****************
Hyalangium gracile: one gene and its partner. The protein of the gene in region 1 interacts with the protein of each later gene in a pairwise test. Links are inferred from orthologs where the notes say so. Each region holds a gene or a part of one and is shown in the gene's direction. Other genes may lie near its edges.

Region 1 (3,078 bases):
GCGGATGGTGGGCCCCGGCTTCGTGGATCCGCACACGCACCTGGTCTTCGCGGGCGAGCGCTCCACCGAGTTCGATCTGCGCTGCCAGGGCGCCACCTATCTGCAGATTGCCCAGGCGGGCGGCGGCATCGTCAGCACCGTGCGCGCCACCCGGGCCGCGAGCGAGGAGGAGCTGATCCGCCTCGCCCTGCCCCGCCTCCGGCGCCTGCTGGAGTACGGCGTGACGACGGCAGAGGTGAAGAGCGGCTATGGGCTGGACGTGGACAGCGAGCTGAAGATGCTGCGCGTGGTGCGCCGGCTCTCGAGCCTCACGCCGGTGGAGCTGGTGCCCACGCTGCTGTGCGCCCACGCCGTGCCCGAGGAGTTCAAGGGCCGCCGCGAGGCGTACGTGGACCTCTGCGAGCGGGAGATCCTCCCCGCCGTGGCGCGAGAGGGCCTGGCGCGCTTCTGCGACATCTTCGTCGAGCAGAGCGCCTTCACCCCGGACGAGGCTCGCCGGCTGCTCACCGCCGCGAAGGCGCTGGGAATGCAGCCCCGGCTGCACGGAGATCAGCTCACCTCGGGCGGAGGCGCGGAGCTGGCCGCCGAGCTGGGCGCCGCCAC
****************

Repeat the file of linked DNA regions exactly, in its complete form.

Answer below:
Hyalangium gracile: one gene and its partner. The protein of the gene in region 1 interacts with the protein of each later gene in a pairwise test. Links are inferred from orthologs where the notes say so. Each region holds a gene or a part of one and is shown in the gene's direction. Other genes may lie near its edges.

Region 1 (3,078 bases):
GCGGATGGTGGGCCCCGGCTTCGTGGATCCGCACACGCACCTGGTCTTCGCGGGCGAGCGCTCCACCGAGTTCGATCTGCGCTGCCAGGGCGCCACCTATCTGCAGATTGCCCAGGCGGGCGGCGGCATCGTCAGCACCGTGCGCGCCACCCGGGCCGCGAGCGAGGAGGAGCTGATCCGCCTCGCCCTGCCCCGCCTCCGGCGCCTGCTGGAGTACGGCGTGACGACGGCAGAGGTGAAGAGCGGCTATGGGCTGGACGTGGACAGCGAGCTGAAGATGCTGCGCGTGGTGCGCCGGCTCTCGAGCCTCACGCCGGTGGAGCTGGTGCCCACGCTGCTGTGCGCCCACGCCGTGCCCGAGGAGTTCAAGGGCCGCCGCGAGGCGTACGTGGACCTCTGCGAGCGGGAGATCCTCCCCGCCGTGGCGCGAGAGGGCCTGGCGCGCTTCTGCGACATCTTCGTCGAGCAGAGCGCCTTCACCCCGGACGAGGCTCGCCGGCTGCTCACCGCCGCGAAGGCGCTGGGAATGCAGCCCCGGCTGCACGGAGATCAGCTCACCTCGGGCGGAGGCGCGGAGCTGGCCGCCGAGCTGGGCGCCGCCAC